The warm air greeted me as I walked out the door of our building and onto our street in my boots, jacket and new turquoise earrings. I was out alone, no baby, no husband, just me, walking the evening streets of Geneva on the way to sit in a restaurant and have dinner with a friend. I sat in my favourite seat on the bus and people watched.
Evenings like this are priceless to me now, and I feel all new inside, like I live in a new city, that this is a new world, like everything is different.
I walk on the small sidewalk to Les Nomandes and pass the post-work crowd who gesture wildly with wine glasses in hand. I hear whispers about Tehran, giggles about co-workers and I still wonder to myself how I live in this place so full of people so full of their own self importance who are out to change the world but who are able to do so little.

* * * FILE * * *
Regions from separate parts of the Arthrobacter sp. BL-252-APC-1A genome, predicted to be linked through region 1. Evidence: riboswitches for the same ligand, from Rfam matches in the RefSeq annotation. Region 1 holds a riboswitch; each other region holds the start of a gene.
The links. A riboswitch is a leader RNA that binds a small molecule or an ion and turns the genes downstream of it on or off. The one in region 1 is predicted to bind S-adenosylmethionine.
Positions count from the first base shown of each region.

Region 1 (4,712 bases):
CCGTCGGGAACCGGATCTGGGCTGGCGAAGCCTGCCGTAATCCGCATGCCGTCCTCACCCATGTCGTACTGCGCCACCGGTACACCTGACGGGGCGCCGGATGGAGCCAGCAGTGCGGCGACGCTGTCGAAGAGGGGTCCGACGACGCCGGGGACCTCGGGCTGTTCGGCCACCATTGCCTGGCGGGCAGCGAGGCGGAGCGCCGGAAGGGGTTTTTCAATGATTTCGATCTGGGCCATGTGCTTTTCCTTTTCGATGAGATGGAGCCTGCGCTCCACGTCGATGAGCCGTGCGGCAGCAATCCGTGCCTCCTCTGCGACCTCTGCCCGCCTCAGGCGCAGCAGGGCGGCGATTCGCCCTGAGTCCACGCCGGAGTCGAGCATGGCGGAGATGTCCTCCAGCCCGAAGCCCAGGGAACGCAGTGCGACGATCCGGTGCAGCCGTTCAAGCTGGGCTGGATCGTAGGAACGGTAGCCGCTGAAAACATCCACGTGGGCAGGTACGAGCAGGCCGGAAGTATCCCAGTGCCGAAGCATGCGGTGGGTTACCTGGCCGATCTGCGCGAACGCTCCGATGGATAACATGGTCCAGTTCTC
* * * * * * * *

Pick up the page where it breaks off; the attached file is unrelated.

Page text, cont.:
My friend and I sit in this Moroccan Lebanese restaurant full of tasty food, a rarity in Geneva, and I glance through the menu and make my choice. The food took a while, but when it arrives, I can’t wait to eat my veal kabobs and enjoy the mezze platter of hummus, baba ghanoush, pickled beats, tabouleh and so many other tasty bites. One bit of the veal tells me that I am having a cultural moment – those moments show up at the worst possible times – because I definitely ordered a kebob of veal kidneys. And now I am asking myself why I did not ask what the word rognon meant.
This moment feels descriptive of the last two years of my life – no matter how hard I have tried for even the veneer of perfection, something inevitably goes wrong. My hands gripped tightly the part that kept circling the wrong, wrong, wrong, but the slow process of letting go allows for more laughter, life and love.
So last night I ate my hummus and baba ghanoush with gusto and thanked God for a kind friend who gave me one of her chicken sesame skewers.